State-controlled and state-affiliated media in Uzbekistan are not sources I often turn to for scoops on what’s actually happening inside the country. Censorship in authoritarian Uzbekistan is near complete, and pro-government outlets know that those who dare to report on politically sensitive topics end up harassed, imprisoned, and tortured – or worse.
That’s what made it all the more fascinating today that Uzmetronom, a Tashkent-based news outlet known for its close ties to Uzbekistan’s security services, ran an article critical of the government’s chief spokesman on human rights issues, Akmal Saidov.
A well-recognized figure who has long enjoyed the support of President Islam Karimov, Saidov leads nearly every Uzbek government delegation to various United Nations treaty bodies that deal with human rights. He also often represents the government in its bilateral meetings on human rights with the US, the EU, and other international partners.
Today’s article ridicules Saidov for his recent handling of hearings before the UN Committee against Torture, a body made up of internationally recognized experts who review countries’ obligations under the Convention against Torture. At the October meeting on Uzbekistan, Saidov adopted a familiar strategy: not only did he refuse to acknowledge Uzbekistan’s serious torture epidemic and continued imprisonment of human rights defenders, Saidov yelled, screamed and banged his fist passionately on the table while doing so.
The Uzmetronom piece lambasts Saidov for his theatrics and also states that his work as the government’s spokesman on human rights is aimed at allowing Uzbekistan to “imitate a commitment on the part of the government to universal human values.”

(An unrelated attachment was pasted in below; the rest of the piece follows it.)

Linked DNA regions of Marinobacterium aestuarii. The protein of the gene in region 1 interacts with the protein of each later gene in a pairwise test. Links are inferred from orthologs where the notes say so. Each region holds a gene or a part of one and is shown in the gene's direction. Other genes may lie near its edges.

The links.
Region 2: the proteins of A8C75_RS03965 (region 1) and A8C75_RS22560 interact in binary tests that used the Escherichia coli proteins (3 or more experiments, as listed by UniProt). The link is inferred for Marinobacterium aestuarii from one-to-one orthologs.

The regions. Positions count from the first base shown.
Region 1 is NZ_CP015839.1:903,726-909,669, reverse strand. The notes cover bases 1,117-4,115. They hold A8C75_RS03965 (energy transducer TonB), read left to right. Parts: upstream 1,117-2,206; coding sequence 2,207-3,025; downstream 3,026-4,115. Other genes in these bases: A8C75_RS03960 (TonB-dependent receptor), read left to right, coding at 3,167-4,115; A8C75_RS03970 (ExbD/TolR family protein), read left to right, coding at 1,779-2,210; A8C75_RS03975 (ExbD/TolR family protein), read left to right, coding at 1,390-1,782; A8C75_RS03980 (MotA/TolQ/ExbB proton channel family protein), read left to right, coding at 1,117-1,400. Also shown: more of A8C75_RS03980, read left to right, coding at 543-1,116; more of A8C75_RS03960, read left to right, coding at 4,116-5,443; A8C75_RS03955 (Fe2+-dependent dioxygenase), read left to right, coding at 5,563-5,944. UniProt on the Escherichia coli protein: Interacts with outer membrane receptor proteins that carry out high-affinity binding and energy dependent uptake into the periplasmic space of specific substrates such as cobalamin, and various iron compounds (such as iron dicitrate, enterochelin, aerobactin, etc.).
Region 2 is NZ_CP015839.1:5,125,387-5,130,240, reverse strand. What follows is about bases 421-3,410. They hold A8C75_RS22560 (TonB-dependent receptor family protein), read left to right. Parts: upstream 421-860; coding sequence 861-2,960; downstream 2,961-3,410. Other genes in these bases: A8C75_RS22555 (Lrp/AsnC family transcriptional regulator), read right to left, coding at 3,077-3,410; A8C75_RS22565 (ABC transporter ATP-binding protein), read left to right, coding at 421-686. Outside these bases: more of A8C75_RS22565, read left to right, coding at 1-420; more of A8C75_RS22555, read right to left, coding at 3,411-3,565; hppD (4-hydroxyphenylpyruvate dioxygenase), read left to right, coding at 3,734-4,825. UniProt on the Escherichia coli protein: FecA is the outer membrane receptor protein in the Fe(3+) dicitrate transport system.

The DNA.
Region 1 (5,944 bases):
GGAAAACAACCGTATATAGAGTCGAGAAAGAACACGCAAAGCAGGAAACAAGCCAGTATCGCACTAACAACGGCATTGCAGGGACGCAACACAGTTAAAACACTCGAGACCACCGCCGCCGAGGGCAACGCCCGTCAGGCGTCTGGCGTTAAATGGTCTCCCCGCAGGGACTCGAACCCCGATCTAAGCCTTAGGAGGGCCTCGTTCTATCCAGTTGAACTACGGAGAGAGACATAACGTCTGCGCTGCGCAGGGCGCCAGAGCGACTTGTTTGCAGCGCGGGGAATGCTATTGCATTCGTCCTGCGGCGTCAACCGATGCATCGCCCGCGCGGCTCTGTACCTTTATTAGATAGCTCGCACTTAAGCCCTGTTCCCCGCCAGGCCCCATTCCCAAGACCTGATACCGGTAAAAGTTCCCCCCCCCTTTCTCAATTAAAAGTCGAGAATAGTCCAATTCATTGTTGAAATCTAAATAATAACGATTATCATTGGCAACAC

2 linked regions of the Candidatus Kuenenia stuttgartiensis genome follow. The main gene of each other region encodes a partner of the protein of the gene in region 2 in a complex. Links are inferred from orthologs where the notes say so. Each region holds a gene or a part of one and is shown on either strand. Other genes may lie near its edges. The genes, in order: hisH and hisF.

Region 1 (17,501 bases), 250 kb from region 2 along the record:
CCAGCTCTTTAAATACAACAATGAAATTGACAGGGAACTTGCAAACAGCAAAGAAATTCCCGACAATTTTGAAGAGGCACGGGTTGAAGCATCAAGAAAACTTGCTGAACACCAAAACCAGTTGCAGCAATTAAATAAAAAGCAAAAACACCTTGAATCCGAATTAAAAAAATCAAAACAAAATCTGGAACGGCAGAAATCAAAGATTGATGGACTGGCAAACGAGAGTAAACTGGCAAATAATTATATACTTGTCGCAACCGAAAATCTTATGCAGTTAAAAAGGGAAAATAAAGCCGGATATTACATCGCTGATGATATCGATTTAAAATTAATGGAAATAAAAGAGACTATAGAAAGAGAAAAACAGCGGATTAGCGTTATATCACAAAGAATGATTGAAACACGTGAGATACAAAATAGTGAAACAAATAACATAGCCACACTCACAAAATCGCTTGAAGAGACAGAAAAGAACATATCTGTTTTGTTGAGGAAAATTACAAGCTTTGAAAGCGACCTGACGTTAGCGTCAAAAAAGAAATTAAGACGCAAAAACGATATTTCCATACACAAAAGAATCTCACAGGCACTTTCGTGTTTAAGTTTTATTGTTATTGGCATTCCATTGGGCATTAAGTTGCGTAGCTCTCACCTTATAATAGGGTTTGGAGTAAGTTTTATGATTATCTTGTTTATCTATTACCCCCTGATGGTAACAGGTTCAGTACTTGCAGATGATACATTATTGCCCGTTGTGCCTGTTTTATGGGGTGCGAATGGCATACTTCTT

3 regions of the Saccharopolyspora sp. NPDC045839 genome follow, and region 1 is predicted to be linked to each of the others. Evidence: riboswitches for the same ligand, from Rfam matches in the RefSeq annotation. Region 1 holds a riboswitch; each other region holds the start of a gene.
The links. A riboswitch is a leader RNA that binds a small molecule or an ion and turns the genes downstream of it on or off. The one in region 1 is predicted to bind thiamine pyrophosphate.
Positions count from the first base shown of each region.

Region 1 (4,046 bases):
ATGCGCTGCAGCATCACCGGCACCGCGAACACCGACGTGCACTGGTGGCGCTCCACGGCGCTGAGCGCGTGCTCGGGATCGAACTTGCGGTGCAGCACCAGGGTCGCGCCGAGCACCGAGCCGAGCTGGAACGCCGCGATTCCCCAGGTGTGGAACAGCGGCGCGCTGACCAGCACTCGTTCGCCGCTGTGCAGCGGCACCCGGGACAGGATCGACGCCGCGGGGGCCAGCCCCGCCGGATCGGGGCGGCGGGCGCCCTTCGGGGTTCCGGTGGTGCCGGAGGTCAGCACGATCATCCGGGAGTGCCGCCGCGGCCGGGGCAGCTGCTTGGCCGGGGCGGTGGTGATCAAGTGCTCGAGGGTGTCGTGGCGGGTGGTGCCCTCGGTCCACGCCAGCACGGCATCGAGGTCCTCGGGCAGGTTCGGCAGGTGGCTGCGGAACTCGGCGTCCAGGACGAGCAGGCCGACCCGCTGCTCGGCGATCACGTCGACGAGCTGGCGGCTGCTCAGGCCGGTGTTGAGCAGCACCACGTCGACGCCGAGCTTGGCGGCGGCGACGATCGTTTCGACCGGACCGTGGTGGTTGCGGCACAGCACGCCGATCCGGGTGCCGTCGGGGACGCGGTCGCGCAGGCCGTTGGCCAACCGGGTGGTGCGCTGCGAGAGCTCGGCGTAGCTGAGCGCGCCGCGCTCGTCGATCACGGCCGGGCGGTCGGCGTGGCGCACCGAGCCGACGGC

Saidov’s “performance” was certainly nothing new – diplomats and observers have witnessed his antics for years – and such tactics did not prevent the committee from issuing scathing conclusions. The only difference this time was that Saidov’s tirades were caught on video and circulated widely in the independent Uzbek media.
But if Saidov was behaving business-as-usual, what made Uzmetronom criticize him this time around?
Some may point to the reports of political wrangling in the capital, Tashkent, between secret services chief Rustam Inoyatov and Gulnara Karimova, the president’s daughter. Is the unusual public attack on Saidov a sign of waning support, at least within some government circles, for President Karimov’s bombastic handling of Uzbekistan’s atrocious human rights record?
As always with Uzbekistan, analysts are left trying to read the tea leaves, with scant hard information available. About the only thing that is clear is that Tashkent should adopt a more serious approach to its rights record, address the longstanding problem of torture, and immediately release the country’s many political prisoners.
If this represents the end of fist-banging denials, it would be no bad thing.